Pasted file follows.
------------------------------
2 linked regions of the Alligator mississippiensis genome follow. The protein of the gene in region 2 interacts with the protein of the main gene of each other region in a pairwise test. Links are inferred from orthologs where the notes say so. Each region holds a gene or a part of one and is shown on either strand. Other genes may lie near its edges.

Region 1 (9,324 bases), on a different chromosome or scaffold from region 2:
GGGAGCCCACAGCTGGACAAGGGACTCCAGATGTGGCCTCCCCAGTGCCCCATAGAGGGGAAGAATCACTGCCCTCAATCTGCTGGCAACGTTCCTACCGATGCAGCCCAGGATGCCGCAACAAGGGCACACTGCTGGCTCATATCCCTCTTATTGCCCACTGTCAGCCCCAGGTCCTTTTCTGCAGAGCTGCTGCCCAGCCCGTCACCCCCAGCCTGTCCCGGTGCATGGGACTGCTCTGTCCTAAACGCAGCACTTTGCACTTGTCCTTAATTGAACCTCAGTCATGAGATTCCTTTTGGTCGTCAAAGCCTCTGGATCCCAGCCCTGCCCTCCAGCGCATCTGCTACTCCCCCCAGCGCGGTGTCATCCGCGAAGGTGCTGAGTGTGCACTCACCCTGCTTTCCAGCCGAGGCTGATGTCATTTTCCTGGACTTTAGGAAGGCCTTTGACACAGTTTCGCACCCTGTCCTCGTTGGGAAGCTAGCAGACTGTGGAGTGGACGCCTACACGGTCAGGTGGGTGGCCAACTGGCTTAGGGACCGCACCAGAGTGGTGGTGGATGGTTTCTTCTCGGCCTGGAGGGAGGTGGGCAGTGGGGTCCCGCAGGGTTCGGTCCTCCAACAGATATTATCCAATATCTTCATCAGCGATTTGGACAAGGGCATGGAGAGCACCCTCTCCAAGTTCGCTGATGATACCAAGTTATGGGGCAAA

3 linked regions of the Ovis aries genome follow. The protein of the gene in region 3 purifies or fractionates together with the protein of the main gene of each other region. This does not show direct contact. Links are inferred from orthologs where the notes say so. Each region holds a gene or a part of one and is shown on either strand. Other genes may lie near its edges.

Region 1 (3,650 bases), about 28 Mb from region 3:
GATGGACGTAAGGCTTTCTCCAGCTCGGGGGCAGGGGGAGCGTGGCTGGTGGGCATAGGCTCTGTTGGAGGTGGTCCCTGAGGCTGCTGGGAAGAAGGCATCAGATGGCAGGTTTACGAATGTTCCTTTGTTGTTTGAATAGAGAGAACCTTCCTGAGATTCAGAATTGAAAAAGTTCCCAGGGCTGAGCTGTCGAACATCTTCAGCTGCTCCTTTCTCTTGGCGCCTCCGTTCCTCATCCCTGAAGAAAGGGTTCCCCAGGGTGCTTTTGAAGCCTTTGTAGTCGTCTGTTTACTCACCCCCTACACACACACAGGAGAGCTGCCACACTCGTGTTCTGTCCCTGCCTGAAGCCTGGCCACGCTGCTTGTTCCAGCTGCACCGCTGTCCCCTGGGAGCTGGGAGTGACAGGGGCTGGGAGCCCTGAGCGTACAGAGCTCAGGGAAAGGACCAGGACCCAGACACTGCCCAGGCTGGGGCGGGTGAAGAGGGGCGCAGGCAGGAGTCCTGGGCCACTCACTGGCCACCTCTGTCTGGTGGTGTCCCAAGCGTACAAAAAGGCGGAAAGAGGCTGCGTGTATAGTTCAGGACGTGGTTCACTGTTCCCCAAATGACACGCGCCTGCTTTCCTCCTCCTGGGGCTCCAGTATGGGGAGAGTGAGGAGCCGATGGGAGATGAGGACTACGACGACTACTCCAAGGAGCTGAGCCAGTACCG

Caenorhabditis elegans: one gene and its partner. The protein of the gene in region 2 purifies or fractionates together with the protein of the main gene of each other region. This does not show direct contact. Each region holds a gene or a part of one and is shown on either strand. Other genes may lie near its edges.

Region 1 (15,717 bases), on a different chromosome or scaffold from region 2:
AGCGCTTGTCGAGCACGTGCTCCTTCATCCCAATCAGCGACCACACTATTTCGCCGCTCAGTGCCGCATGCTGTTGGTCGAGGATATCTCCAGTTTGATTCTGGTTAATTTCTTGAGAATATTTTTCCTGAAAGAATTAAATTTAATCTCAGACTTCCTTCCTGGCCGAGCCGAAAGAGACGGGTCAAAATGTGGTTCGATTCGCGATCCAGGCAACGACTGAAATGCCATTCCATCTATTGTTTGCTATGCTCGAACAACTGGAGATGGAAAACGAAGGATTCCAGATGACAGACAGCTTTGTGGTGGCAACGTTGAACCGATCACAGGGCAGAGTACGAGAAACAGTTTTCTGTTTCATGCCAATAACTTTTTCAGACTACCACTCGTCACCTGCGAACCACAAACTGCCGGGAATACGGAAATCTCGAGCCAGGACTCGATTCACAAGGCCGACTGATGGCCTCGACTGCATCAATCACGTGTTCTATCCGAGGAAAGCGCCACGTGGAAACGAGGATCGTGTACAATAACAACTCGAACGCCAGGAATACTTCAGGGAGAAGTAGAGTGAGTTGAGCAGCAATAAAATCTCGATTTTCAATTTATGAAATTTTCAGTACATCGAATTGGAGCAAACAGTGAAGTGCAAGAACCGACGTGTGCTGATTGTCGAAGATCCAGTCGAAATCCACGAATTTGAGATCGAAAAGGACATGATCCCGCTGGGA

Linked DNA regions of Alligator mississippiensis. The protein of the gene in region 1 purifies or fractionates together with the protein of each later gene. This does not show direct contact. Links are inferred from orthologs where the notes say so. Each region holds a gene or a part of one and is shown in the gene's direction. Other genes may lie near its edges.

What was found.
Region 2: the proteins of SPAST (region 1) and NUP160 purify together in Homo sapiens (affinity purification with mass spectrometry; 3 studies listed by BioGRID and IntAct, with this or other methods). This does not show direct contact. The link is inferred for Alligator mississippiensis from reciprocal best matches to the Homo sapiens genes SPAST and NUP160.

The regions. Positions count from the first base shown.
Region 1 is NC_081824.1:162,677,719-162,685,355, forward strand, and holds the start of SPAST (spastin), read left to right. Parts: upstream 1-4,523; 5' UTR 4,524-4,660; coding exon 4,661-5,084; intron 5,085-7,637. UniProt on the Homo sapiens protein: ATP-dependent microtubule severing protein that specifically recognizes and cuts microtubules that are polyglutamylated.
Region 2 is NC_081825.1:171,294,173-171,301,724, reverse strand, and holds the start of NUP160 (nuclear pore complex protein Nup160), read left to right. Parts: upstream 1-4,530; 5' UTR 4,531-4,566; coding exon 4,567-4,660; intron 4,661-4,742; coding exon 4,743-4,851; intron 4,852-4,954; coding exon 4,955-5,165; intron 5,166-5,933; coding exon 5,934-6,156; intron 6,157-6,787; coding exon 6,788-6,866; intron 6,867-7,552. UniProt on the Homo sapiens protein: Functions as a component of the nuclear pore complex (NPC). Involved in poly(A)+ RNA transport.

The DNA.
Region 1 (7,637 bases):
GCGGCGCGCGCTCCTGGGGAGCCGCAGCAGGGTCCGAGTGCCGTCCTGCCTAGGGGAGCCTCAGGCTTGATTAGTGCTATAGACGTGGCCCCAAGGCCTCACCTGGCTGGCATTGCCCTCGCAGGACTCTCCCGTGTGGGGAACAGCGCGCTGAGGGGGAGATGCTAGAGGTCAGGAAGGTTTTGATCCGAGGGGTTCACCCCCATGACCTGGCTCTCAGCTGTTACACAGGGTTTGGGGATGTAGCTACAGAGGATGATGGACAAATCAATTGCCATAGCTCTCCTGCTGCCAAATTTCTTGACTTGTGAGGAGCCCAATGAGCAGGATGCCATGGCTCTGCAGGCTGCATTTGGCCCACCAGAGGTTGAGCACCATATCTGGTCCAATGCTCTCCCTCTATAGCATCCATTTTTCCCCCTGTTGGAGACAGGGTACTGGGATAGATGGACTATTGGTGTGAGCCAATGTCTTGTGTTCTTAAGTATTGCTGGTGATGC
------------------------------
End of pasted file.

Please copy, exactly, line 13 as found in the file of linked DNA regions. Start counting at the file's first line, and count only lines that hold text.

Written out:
The regions. Positions count from the first base shown.